"We lost." Starsky took another swig of his beer, letting it and Hutch's change of conversation steer his thoughts in another direction. Hutch's bottle caught the lamplight and Starsky could see it was still almost full, while his was nearly gone.

Hutch arched an eyebrow at him. "'We' New York or 'we' LA?"

That made Starsky smile. He'd forgotten the two teams were playing each other, much to his chagrin. "'We' New York."

"Oh." Hutch didn't seem to mind being included in that "we," taking another sip of his beer.

Starsky's smile lingered. His loyalties in baseball still lay across the country, with his boyhood team. Most of the rest had been transferred to Los Angeles, though, to the LAPD, to his neighborhood. To the blond klutz who was beginning to look permanently settled into Starsky's easy chair. He wondered briefly how Hutch would have survived the gangs and street punks Starsky had grown up with, then decided he would have done all right. Hutch was skinny but he was tough. On nights like that one, you could see it in his eyes.

Hutch sat up a little, his gaze on something in the kitchen. "It's still alive?"

Sitting up and turning to look at what "it" was seemed like too much effort, but Starsky thought for a moment about possible culprits. "You mean Milton?"

Hutch gave him a disbelieving look. "You named a plant?"

"Sure. Plants are alive, too." That made sense to him.

Starsky watched as Hutch rose and walked past him, beer still in hand, heading toward the kitchen. Curiosity and an odd desire to keep an eye on his partner finally won out over fatigue, and Starsky edged up on one elbow to turn and watch.

Hutch stopped by the entryway, reaching out with a gentle finger to touch the leaves of the spider plant. It had been his gift of months before, given to Starsky with the half-defiant declaration that it was a plant even Starsky couldn't kill. Starsky didn't test the assertion, instead finding one of the sunnier places in his home to put it and feeling the dirt every time he walked by it to make sure it didn't need water. Even their outrageous schedule hadn't managed to kill it with that kind of attention. Enough love and care could keep almost anything alive and healthy.

"Why Milton?" Hutch asked over his shoulder, eyes still on the little plant.

Starsky almost rolled his eyes. "It looked like a Milton," he said over-patiently.

"Probably reminds you of Sticky Miltie. Seems like he's got as many hands as 'Milton' has fronds."

Fronds--Starsky filed that one away. He'd thought they were leaves. But Miltie wasn't where the name had come from. Someday Starsky would have to mention Milton-Bradley to his partner.

Hutch wandered back to the chair, his eyes a little warmer than before. Probably touched about the plant, Starsky thought with affectionate exasperation. Of course he'd taken care of Hutch's gift, and if that wasn't a given, it was too late at night and they were getting far too maudlin.

And yet they also seemed too tired to talk about anything but inanities. "You gonna take your car in tomorrow?" Starsky lay back down on the couch.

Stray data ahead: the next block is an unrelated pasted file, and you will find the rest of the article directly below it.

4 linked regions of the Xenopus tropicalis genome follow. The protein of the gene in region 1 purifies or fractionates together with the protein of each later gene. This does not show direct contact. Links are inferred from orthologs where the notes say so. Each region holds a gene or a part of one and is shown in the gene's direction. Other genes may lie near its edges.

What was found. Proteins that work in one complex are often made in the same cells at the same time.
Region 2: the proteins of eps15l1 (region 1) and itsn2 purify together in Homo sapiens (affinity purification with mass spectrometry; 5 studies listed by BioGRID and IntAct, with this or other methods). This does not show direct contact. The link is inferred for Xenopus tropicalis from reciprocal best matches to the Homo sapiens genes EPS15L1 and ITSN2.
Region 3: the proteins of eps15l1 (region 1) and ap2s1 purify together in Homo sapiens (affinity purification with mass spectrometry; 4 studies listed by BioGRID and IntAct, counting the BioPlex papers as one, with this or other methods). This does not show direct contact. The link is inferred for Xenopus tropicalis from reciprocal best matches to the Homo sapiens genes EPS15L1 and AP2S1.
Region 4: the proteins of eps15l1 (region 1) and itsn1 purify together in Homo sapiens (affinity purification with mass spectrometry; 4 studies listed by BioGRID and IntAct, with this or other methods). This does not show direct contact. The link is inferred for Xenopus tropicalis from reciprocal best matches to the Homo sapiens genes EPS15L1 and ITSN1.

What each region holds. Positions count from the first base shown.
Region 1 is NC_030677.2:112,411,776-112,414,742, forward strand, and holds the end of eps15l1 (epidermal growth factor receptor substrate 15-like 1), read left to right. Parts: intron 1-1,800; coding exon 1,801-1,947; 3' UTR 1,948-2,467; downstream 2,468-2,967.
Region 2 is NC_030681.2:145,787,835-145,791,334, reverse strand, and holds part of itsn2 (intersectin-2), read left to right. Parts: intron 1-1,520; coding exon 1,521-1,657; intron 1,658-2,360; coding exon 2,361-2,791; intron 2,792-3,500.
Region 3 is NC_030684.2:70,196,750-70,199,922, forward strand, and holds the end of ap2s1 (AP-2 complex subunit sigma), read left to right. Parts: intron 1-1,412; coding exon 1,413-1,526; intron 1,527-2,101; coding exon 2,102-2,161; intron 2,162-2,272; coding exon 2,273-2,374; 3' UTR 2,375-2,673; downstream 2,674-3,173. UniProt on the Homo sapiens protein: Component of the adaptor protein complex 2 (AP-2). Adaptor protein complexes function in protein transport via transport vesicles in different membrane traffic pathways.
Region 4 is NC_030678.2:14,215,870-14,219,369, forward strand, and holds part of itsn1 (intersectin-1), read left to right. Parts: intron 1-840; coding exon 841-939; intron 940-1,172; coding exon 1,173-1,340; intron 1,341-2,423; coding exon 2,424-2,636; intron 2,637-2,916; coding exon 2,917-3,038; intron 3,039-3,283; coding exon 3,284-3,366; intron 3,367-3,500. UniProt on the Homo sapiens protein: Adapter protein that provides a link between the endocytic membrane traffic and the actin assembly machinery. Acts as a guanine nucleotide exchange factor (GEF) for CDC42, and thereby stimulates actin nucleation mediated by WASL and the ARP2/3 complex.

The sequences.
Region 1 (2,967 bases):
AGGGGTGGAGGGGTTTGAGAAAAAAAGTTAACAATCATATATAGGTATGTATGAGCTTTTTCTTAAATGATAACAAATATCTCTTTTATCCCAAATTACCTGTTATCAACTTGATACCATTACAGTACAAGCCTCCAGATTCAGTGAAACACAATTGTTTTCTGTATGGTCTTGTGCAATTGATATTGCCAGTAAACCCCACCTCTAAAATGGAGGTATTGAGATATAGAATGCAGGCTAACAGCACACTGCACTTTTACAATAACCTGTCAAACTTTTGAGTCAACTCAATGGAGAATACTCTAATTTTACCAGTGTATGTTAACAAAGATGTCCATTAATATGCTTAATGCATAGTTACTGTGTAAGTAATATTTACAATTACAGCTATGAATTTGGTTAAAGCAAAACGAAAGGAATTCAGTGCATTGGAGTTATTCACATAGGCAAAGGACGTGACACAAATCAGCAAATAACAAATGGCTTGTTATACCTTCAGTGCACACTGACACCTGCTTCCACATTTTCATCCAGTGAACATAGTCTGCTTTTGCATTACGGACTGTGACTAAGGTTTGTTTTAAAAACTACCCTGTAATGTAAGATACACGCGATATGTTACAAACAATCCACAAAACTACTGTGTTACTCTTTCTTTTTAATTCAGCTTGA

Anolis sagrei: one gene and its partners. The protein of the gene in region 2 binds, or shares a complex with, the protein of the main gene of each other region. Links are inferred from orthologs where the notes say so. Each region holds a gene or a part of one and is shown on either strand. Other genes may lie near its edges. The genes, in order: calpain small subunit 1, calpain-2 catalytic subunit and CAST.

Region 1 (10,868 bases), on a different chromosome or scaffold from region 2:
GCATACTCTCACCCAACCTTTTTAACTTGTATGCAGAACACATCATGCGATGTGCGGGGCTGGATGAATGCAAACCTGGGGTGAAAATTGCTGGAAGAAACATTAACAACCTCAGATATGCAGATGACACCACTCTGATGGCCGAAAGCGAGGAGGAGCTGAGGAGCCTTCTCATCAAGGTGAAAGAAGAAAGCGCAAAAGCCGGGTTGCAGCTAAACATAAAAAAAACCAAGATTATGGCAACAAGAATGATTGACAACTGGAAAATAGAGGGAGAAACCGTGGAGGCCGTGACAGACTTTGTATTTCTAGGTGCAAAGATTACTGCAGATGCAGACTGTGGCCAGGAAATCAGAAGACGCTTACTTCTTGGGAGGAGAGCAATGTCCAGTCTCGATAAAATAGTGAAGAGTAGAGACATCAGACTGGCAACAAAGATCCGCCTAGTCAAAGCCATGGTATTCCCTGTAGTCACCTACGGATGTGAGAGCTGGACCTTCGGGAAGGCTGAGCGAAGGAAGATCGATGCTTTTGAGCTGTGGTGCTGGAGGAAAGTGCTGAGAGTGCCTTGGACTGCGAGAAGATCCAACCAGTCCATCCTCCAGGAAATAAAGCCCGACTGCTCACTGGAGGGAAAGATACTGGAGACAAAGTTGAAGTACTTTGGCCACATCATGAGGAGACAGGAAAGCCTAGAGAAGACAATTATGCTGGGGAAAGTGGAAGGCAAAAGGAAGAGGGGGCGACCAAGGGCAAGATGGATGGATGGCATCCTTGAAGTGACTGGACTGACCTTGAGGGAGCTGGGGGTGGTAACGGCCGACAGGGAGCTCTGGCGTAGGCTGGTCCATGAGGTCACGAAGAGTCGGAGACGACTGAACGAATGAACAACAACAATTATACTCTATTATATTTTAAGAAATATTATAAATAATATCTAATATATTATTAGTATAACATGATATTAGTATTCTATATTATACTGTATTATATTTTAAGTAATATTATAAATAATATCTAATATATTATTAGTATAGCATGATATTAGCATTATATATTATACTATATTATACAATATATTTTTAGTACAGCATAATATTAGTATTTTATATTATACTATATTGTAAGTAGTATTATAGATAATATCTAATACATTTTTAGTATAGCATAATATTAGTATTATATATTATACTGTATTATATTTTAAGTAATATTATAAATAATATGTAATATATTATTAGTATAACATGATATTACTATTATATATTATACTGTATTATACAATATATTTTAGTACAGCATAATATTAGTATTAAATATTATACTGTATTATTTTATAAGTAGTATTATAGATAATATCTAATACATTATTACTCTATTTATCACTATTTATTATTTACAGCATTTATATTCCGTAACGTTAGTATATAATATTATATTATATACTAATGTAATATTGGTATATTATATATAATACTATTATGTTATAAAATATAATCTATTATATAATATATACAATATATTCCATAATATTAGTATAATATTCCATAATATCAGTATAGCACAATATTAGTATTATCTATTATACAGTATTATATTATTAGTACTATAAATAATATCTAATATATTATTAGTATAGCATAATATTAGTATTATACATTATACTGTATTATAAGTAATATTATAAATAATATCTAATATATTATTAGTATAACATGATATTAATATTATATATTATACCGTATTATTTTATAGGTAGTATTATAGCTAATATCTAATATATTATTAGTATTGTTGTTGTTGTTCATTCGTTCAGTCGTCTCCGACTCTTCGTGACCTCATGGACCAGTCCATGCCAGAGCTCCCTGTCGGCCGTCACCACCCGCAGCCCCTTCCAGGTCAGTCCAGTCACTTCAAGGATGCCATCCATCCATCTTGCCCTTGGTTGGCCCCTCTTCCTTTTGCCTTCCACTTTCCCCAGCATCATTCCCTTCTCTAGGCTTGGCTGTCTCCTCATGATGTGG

Hutch had settled into the chair again and gave Starsky a confused look. "What for?"

"The muffler, dummy. Sounds like you're running a race car under that rusted hood."

"That's power, Starsky." His partner was trying for haughty, but the yawn that interrupted him ruined the effect. "Powerful engines make a lot of noise."

Starsky grimaced. "Well, your 'powerful engine's' gonna scare off the bad guys two blocks before we even get there. Call me when you drop it off and I'll pick ya up."

"Starsky--" Hutch began in protest, then seemed to give it up. "You'll probably still be asleep," he muttered instead.

Starsky belatedly caught his partner's earlier yawn. "Doesn't matter," he managed around it. "I'll come if you call."

Hutch's face thawed. "Yeah," he agreed softly.

Starsky's throat suddenly felt tight. Big lummox. Hutch was the one who should've still been uptight after that night, but there he was looking all understanding and content, the earlier hardness gone from his eyes, hearing all kinds of things Starsky wasn't saying.

It really was getting late. They'd never have had this conversation wide awake...whatever it was they'd been talking about.

But maybe Hutch had the right idea about relaxing. Starsky tried it, taking an experimental deep breath, the now-empty bottle he rested on his chest rising and falling with the inhalation. Forgetting what had almost happened that night. Falling into his partner's rhythms just as they usually did with each other.

His second deep breath came out as more of a sigh, and Starsky turned slightly to look at his partner again. The blond-framed face was smoothed out, eyes closed and one cheek resting against the back of the chair. Even as Starsky watched, the long fingers loosened around the beer bottle, and Starsky got himself moving again in time to catch it before it fell and sloshed its contents onto the rug. More than half the bottle, he noted. Sometimes it was Hutch who needed a few--they seemed to take turns. Depended, too, which one of them had had the close shave.

Starsky set both bottles gently onto the coffee table, then shuffled into his bedroom. He returned a moment later with a blanket that he draped over the sleeping figure.

He stood there and watched his friend for a minute, inertia conspiring with his remaining unsettledness to keep him right where he was. Hutch would no doubt complain at length the next day about waking up with a stiff neck, but he looked so beat, Starsky didn't have the heart to wake him. Maybe he didn't even want to. Maybe Hutch had planned to stay all along, just to remind Starsky he was alive and well. It wouldn't have been the first time, for either of them.

Maybe that was what it was really all about, not the mess they worked to clean up a little of each day.

His eyes were beginning to droop. Sleep was sounding better and better, and Starsky had an idea maybe he could manage some now. With a faint smile and a last look at his safe partner, he turned and headed off to bed.

Written in 2000